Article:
Best answer: If they agreed to return the goods, then this is theft by bailee. (That's the traditional term. In most jurisdictions, the various theft offenses have been consolidated by statute into just one -- theft). Whichever way it goes in the jurisdiction of the blogger, it is theft and can be reported to the police. No guarantees that'll actually get you anywhere, but if they said they'd return it as a condition of the transaction, then this is a crime and can be pursued as such.
Short answer: call the cops. Or at least send a letter letting them know you plan to do so.
posted by katemonster at 8:41 PM on November 5, 2007

This would seem to be theft, on the face of it: keeping an item that was lent for a short period, after that period is over. Contact the police near the blogger's address. Emphasise that it was a loan, not a gift.
posted by aeschenkarnos at 8:42 PM on November 5, 2007

How long ago did you send it off?

I would give the blogger in question 4 to 6 weeks to do their thing. If you get no write up after six weeks, send a really, really friendly "Hey, I totally understand if you don't want to review our gear; no problem and thanks for your time. I'd like to arrange for the thing to be returned at our expense" email.

Really, try not to piss off the blogger. If you considered them important enough to your marketing strategy to send the thing to them in first place, you probably don't want to start with the law suit threats.
posted by DarlingBri at 8:56 PM on November 5, 2007

A registered letter from an attorney can sometimes work wonders.
posted by LarryC at 9:22 PM on November 5, 2007

Best answer: Have you asked them to return the item? And have you offered to pay for returning the item? Send an email to let them know that they'll soon be receiving an envelope for return by registered mail or courier. Let them know the date they'll be receiving it. Then send the return mail envelope (postage paid) and a letter that politely explains that the item is now to be returned by 6 weeks from whatever date. Use registered mail to send the envelope. See how that goes before talking to a lawyer or small claims.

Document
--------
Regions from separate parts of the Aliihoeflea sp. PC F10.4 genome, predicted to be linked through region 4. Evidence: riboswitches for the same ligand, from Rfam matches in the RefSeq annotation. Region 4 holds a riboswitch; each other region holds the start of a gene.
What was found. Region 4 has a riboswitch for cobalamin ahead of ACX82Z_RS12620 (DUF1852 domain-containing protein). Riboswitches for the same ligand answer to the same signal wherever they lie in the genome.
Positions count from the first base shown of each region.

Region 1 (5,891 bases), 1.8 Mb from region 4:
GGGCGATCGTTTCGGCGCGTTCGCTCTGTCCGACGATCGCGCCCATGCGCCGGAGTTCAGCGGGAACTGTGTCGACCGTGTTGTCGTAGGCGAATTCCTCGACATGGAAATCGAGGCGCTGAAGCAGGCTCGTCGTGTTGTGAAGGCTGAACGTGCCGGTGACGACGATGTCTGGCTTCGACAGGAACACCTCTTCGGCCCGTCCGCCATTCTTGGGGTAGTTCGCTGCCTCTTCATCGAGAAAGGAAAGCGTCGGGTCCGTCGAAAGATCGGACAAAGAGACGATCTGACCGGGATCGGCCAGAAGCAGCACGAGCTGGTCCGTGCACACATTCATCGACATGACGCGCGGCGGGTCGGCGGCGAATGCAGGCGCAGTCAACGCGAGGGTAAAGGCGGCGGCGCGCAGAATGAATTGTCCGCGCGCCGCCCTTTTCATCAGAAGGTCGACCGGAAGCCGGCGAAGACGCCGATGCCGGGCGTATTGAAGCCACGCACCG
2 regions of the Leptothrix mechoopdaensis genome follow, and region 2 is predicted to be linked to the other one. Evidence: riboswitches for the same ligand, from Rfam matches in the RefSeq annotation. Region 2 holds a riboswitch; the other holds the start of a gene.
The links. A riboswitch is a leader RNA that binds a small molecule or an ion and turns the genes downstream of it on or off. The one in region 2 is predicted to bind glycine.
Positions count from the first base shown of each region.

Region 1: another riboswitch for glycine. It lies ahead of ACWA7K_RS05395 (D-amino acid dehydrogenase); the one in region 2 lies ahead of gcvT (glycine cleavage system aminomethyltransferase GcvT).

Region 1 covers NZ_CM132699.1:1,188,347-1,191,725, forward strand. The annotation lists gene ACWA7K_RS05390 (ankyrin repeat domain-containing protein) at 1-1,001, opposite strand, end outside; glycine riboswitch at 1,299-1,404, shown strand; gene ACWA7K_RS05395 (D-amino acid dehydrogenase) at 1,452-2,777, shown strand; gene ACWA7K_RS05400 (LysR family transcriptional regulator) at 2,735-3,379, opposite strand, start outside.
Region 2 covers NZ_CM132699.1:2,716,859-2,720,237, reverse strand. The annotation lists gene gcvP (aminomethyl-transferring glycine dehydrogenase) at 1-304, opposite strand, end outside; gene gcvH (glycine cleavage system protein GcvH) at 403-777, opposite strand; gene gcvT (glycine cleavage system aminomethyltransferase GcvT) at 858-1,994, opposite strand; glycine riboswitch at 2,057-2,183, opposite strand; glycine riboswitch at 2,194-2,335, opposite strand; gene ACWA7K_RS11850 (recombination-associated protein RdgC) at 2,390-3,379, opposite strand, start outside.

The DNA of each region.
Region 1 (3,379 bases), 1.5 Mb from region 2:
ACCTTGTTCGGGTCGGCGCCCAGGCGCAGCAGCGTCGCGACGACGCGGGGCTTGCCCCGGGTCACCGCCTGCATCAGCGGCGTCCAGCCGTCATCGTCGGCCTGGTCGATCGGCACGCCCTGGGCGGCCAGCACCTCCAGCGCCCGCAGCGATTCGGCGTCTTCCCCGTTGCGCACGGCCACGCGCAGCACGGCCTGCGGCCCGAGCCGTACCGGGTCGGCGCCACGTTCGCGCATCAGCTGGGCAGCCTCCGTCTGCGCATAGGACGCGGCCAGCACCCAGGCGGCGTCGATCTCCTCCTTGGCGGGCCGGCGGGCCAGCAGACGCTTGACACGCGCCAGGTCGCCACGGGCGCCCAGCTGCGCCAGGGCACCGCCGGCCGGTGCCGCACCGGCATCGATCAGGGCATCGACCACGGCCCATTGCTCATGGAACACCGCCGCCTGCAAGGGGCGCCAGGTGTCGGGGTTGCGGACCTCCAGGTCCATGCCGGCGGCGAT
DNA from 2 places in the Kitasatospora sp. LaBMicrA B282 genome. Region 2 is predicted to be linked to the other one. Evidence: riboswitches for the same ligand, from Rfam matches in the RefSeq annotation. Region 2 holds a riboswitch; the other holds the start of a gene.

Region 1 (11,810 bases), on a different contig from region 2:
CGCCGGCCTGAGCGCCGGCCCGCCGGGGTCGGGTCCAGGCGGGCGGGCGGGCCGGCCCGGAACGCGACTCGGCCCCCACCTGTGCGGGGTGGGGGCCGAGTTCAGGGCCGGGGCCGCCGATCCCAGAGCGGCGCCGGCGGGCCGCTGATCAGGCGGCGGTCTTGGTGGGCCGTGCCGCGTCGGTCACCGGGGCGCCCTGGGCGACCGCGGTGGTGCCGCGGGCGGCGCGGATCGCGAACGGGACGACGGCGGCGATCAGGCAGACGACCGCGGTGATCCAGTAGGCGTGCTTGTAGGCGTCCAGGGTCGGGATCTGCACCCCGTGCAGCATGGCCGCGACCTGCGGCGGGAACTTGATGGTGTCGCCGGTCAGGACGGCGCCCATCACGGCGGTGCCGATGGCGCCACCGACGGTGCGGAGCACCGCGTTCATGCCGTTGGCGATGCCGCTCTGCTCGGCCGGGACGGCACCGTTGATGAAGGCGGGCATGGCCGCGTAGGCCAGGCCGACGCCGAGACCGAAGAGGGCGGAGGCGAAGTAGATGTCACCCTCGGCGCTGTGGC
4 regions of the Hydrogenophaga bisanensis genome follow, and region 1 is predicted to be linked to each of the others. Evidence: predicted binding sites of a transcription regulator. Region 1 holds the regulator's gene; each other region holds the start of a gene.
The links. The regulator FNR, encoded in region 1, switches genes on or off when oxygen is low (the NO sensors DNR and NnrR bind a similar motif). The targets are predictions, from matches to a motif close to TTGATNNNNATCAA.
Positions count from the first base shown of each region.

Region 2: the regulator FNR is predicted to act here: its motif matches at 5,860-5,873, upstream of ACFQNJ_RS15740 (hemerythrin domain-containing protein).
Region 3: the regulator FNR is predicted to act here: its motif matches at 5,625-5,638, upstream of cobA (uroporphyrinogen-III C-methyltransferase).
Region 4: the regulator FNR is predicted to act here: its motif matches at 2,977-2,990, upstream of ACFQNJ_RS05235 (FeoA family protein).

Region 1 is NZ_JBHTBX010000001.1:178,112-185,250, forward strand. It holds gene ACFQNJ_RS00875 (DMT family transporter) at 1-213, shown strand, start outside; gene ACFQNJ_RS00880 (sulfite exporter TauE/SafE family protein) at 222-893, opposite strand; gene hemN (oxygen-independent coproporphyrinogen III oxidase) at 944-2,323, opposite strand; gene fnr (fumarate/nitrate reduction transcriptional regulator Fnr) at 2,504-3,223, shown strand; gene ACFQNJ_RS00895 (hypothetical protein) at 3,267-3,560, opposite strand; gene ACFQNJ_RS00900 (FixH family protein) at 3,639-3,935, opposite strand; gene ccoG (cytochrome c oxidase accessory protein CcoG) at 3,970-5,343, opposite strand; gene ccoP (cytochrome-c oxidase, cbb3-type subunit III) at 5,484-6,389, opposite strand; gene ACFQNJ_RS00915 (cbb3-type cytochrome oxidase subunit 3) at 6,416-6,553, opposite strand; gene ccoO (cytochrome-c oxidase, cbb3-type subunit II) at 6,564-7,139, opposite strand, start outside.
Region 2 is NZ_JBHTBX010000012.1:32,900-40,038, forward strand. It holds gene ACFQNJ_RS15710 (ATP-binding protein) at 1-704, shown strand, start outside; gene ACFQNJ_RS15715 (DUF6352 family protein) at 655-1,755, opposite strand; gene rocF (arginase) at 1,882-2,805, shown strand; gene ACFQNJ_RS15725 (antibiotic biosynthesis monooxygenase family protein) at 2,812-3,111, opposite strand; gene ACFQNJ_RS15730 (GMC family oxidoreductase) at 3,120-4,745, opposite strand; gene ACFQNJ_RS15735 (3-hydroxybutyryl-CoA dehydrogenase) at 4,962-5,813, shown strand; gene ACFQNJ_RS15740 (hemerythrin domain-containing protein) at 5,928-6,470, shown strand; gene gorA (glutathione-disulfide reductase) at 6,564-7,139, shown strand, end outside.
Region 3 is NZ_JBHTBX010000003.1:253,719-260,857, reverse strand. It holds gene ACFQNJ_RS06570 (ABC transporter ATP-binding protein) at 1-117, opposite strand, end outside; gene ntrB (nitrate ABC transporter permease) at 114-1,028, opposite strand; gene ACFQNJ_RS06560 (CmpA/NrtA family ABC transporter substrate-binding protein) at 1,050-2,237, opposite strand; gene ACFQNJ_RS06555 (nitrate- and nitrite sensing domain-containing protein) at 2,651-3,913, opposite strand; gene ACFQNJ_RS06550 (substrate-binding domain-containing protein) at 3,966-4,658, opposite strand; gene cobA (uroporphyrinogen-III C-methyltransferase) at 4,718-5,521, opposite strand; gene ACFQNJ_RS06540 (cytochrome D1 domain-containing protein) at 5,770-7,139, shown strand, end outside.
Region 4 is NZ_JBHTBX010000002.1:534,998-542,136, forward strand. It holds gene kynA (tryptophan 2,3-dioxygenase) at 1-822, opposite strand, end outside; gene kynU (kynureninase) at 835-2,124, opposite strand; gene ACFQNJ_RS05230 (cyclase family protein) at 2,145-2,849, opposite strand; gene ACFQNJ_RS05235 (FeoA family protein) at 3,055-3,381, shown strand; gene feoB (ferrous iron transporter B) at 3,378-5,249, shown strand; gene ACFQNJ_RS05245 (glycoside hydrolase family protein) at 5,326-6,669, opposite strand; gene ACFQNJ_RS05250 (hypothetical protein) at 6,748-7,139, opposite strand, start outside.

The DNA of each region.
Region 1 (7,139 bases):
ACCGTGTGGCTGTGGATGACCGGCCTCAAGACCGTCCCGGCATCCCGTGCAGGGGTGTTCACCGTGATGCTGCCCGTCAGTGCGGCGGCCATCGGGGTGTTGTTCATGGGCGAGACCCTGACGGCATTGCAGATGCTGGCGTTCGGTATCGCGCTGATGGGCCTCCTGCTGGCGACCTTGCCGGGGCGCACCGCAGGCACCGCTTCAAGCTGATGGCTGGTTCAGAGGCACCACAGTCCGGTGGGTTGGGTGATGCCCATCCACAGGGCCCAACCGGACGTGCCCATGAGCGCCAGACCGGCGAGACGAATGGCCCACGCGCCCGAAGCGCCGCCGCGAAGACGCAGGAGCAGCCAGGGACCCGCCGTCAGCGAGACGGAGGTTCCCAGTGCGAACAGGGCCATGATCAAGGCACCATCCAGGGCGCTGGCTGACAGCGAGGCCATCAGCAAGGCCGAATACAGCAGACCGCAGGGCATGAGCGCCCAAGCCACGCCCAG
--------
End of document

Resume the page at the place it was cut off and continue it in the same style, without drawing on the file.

posted by acoutu at 9:43 PM on November 5, 2007

The blogger initially stipulated that the item would not be returned, and after explaining to the blogger that we were a small company and couldn't afford to give them a sample, we sent it off.

Ummm..? So, did the blogger in question at some point agree to return the item in question, or not? Did you just send it anyway in the hope they would return it? Do you have any documentation of any agreement with this blogger?
posted by normy at 10:08 PM on November 5, 2007

Best answer: If your emerging business is what I think it is, we're talking about a $200-ish item, right? $200 is a good chunk of rent to go missing, but unless you're not charging any markup, that's not how much you really lost. You're out the cost of materials and labor. Consider how much a lawyer would have charged to tell you not to send items out for review without a clear agreement on both sides that you'd be getting the items back. Seems to me, you may actually have just saved some money.

(And if you don't agree, then do what acoutu said.)
posted by hades at 10:24 PM on November 5, 2007

Response by poster: The blogger did agree to send it back, and we included a return package as well. This blogger isn't anyone that I particularly care about, and was against the idea in the first place (i lost out). Thanks for all the answers, unless it's someone getting massive page views a day, we wont bite.
posted by grimley at 5:54 AM on November 6, 2007